Three months after announcing a coordinated effort to prevent youth gun violence, a coalition called Together for Children is putting money behind the initiative.
The Children’s Trust, one of the coalition members, has put out four requests for proposals over the past month, calling on organizations working with vulnerable youth to submit proposals for nearly $14 million in funding. Although most of the money was previously available for youth programs, the taxpayer funded trust has tailored the requests based on a series of meetings Together for Children has hosted with residents in the most affected neighborhoods.
This is the latest step in a process the coalition — which includes Miami-Dade County, the Miami-Dade school district, the Office of the State Attorney and the U.S. Attorney’s Office — hopes will stem the bloodshed in the county. Over the last ten years, at least 19 children under the age of 13 have been killed by guns in Miami-Dade, along with dozens of teenagers. On the heels of the death of 8-year-old Jada Page, who was shot in the head in Northwest Miami Dade shortly after starting fourth grade, the coalition announced in early September that it had identified roughly 2,000 children in 20 zip codes who were most at risk of getting caught up in the violence. The coalition asked residents for help identifying the root causes of the violence and developing a plan to prevent it.
Over the last three months, Together for Children has organized dozens of meetings including brainstorming sessions at public libraries and schools throughout the county and presentations to community groups, along with efforts to reach out to student leaders and teens in alternative education programs and the juvenile justice system.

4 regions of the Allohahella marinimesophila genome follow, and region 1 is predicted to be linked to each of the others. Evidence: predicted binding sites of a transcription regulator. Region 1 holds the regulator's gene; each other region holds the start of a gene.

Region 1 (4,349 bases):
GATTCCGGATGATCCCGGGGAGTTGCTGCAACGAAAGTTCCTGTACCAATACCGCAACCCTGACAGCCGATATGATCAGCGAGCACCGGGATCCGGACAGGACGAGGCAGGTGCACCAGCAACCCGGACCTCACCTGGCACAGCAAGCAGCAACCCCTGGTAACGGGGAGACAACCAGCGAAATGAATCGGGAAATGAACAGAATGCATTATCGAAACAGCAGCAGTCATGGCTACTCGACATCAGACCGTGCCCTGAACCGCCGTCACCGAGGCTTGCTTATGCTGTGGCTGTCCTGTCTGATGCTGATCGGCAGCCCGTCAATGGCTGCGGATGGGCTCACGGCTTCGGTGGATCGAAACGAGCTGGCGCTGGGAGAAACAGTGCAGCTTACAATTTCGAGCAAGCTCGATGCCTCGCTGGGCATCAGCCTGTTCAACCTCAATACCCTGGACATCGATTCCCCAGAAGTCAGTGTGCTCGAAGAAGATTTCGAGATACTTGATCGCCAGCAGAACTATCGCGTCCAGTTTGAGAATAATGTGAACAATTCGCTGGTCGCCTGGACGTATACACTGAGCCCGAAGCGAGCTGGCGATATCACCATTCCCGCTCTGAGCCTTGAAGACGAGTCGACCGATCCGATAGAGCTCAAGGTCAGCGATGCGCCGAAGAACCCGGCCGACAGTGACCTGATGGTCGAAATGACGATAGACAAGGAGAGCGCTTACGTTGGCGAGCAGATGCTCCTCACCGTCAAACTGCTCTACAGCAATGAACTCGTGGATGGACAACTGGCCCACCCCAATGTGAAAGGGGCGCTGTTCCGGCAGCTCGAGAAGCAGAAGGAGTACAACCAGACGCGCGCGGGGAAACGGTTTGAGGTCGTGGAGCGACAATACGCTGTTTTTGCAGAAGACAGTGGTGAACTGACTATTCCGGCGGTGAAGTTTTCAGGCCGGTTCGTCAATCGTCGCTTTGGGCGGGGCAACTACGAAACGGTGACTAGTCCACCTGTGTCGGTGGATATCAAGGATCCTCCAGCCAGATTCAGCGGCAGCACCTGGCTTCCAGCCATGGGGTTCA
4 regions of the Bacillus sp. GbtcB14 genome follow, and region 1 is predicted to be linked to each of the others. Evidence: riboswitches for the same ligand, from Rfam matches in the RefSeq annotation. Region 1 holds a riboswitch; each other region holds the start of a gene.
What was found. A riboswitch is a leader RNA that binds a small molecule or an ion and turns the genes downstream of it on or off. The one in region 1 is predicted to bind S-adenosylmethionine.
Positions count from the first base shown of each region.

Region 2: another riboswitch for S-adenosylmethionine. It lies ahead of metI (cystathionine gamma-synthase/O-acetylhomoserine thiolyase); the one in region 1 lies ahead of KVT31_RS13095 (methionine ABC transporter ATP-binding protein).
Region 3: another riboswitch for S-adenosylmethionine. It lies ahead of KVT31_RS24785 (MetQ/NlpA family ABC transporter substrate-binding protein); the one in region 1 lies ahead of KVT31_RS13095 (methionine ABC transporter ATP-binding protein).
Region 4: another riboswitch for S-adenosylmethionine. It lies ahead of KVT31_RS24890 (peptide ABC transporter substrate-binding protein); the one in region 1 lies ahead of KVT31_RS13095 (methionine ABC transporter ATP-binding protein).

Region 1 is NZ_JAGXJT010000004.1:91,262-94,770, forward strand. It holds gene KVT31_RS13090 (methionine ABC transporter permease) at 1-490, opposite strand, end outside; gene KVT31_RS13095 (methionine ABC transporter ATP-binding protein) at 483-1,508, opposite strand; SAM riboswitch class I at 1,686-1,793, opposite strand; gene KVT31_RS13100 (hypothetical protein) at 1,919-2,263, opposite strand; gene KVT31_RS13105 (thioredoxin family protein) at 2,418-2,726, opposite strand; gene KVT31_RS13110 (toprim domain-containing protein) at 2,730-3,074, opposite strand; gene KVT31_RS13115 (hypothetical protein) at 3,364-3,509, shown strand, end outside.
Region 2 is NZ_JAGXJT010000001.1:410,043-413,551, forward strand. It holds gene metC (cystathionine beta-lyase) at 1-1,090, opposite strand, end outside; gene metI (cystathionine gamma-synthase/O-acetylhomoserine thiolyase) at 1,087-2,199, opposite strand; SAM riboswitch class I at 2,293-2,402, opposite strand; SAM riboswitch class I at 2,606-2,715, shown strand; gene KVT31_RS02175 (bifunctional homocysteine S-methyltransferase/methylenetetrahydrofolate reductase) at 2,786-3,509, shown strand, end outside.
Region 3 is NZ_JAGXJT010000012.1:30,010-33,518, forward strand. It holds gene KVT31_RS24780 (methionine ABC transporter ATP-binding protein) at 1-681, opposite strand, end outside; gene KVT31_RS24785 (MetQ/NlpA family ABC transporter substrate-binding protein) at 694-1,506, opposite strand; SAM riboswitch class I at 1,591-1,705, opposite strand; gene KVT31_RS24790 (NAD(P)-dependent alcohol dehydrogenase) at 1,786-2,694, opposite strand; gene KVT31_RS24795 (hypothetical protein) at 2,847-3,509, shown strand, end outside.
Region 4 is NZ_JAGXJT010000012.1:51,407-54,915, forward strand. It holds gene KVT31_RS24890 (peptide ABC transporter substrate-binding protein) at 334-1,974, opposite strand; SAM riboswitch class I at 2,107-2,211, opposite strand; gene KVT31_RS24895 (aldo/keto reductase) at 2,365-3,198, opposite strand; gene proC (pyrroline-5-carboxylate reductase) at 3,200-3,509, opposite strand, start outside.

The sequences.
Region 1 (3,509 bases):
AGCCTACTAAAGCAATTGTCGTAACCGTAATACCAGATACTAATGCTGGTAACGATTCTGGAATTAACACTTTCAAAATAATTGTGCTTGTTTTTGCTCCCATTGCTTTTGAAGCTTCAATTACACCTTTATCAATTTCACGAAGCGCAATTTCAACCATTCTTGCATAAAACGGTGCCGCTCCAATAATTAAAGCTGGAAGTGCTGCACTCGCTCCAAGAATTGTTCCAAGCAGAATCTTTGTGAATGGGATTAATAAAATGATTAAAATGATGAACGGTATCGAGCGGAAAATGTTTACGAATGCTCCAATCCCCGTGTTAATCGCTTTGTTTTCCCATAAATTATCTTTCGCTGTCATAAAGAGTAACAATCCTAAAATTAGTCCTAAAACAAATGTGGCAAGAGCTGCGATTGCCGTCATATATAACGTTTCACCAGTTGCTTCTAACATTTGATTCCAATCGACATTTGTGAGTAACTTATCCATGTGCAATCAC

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“To have people meeting regularly to talk about any issue is just a phenomenal thing,” said James Haj, the president and CEO of The Children’s Trust. “If we do this well this is also going to be the type of system that can lend itself to other issues. We have taken large bureaucratic organizations, torn down the walls and started working together.”
Some residents at the meetings expressed hope that the coordinated approach would focus resources on the neediest children, while others were skeptical that interest in tackling the problem would last. One common complaint has been the lack of funding to sustain successful programs that are already in place, which is something The Children’s Trust hopes to address with its request for proposals. The trust plans to fund programs focused on four areas: early childhood education, summer programs for teens, mental health services and support for low-income families in the neighborhoods identified as high-risk by the coalition.
Miami-Dade County has also pledged funding to prevent youth violence. When Together for Children first announced the initiative in September, Mayor Carlos Gimenez said the county had allocated close to $3 million to its juvenile services department to provide programs for the at-risk youth and planned to create additional youth programs through the parks department.
The Miami-Dade school district plans to contribute funds once Together for Children has finalized an action plan, in addition to services like counseling that it already provides to at-risk students.
“I believe this is probably the best chance we have as a community to rebuild hope back into the lives of kids, particularly those that are at greatest risk in our community,” Superintendent Alberto Carvalho said. “No doubt we are where we are today as a result of the buildup of community tragedies. We have buried too many kids, we have seen too many kids being gunned down and victimized in our community And often the difference between the perpetrator and the victim is a difference of timing, who got to who first.”
Together for Children plans to host another round of meetings in mid-January to continue the conversation with those most affected by the violence.